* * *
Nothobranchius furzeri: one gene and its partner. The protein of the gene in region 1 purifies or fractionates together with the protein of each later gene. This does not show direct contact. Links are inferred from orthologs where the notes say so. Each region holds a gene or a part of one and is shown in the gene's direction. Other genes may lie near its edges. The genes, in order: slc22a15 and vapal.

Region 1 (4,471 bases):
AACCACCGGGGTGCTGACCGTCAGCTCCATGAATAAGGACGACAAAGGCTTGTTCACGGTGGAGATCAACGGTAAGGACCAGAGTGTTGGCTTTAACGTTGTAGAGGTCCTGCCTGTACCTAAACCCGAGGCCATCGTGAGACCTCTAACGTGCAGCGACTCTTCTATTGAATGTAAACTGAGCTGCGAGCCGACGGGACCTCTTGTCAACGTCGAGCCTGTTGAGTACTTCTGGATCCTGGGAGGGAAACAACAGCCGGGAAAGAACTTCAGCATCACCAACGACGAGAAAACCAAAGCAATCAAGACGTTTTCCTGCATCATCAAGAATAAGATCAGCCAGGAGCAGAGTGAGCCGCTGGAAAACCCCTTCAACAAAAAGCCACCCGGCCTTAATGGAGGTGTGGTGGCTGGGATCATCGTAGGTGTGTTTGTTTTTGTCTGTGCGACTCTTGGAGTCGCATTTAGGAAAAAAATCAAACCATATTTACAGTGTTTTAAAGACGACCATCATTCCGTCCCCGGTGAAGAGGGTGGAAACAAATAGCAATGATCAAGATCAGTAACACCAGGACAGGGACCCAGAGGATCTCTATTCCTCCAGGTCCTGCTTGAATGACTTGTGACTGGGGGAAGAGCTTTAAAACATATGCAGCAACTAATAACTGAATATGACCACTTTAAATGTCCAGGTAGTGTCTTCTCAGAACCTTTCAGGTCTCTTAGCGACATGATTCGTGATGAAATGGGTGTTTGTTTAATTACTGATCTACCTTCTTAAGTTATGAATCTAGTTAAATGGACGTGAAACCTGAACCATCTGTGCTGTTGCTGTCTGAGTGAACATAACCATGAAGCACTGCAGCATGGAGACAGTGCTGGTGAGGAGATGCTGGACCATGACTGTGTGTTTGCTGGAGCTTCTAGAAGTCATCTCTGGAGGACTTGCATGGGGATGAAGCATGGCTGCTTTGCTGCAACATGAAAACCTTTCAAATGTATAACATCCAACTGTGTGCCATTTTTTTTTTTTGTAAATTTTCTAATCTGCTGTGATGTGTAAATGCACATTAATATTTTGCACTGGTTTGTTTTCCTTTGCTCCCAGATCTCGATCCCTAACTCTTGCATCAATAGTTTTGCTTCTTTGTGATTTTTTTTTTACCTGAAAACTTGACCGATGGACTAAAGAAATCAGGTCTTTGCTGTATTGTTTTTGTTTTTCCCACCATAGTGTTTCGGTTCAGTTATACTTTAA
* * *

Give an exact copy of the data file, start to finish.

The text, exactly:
Nothobranchius furzeri: one gene and its partner. The protein of the gene in region 1 purifies or fractionates together with the protein of each later gene. This does not show direct contact. Links are inferred from orthologs where the notes say so. Each region holds a gene or a part of one and is shown in the gene's direction. Other genes may lie near its edges. The genes, in order: slc22a15 and vapal.

Region 1 (4,471 bases):
AACCACCGGGGTGCTGACCGTCAGCTCCATGAATAAGGACGACAAAGGCTTGTTCACGGTGGAGATCAACGGTAAGGACCAGAGTGTTGGCTTTAACGTTGTAGAGGTCCTGCCTGTACCTAAACCCGAGGCCATCGTGAGACCTCTAACGTGCAGCGACTCTTCTATTGAATGTAAACTGAGCTGCGAGCCGACGGGACCTCTTGTCAACGTCGAGCCTGTTGAGTACTTCTGGATCCTGGGAGGGAAACAACAGCCGGGAAAGAACTTCAGCATCACCAACGACGAGAAAACCAAAGCAATCAAGACGTTTTCCTGCATCATCAAGAATAAGATCAGCCAGGAGCAGAGTGAGCCGCTGGAAAACCCCTTCAACAAAAAGCCACCCGGCCTTAATGGAGGTGTGGTGGCTGGGATCATCGTAGGTGTGTTTGTTTTTGTCTGTGCGACTCTTGGAGTCGCATTTAGGAAAAAAATCAAACCATATTTACAGTGTTTTAAAGACGACCATCATTCCGTCCCCGGTGAAGAGGGTGGAAACAAATAGCAATGATCAAGATCAGTAACACCAGGACAGGGACCCAGAGGATCTCTATTCCTCCAGGTCCTGCTTGAATGACTTGTGACTGGGGGAAGAGCTTTAAAACATATGCAGCAACTAATAACTGAATATGACCACTTTAAATGTCCAGGTAGTGTCTTCTCAGAACCTTTCAGGTCTCTTAGCGACATGATTCGTGATGAAATGGGTGTTTGTTTAATTACTGATCTACCTTCTTAAGTTATGAATCTAGTTAAATGGACGTGAAACCTGAACCATCTGTGCTGTTGCTGTCTGAGTGAACATAACCATGAAGCACTGCAGCATGGAGACAGTGCTGGTGAGGAGATGCTGGACCATGACTGTGTGTTTGCTGGAGCTTCTAGAAGTCATCTCTGGAGGACTTGCATGGGGATGAAGCATGGCTGCTTTGCTGCAACATGAAAACCTTTCAAATGTATAACATCCAACTGTGTGCCATTTTTTTTTTTTGTAAATTTTCTAATCTGCTGTGATGTGTAAATGCACATTAATATTTTGCACTGGTTTGTTTTCCTTTGCTCCCAGATCTCGATCCCTAACTCTTGCATCAATAGTTTTGCTTCTTTGTGATTTTTTTTTTACCTGAAAACTTGACCGATGGACTAAAGAAATCAGGTCTTTGCTGTATTGTTTTTGTTTTTCCCACCATAGTGTTTCGGTTCAGTTATACTTTAA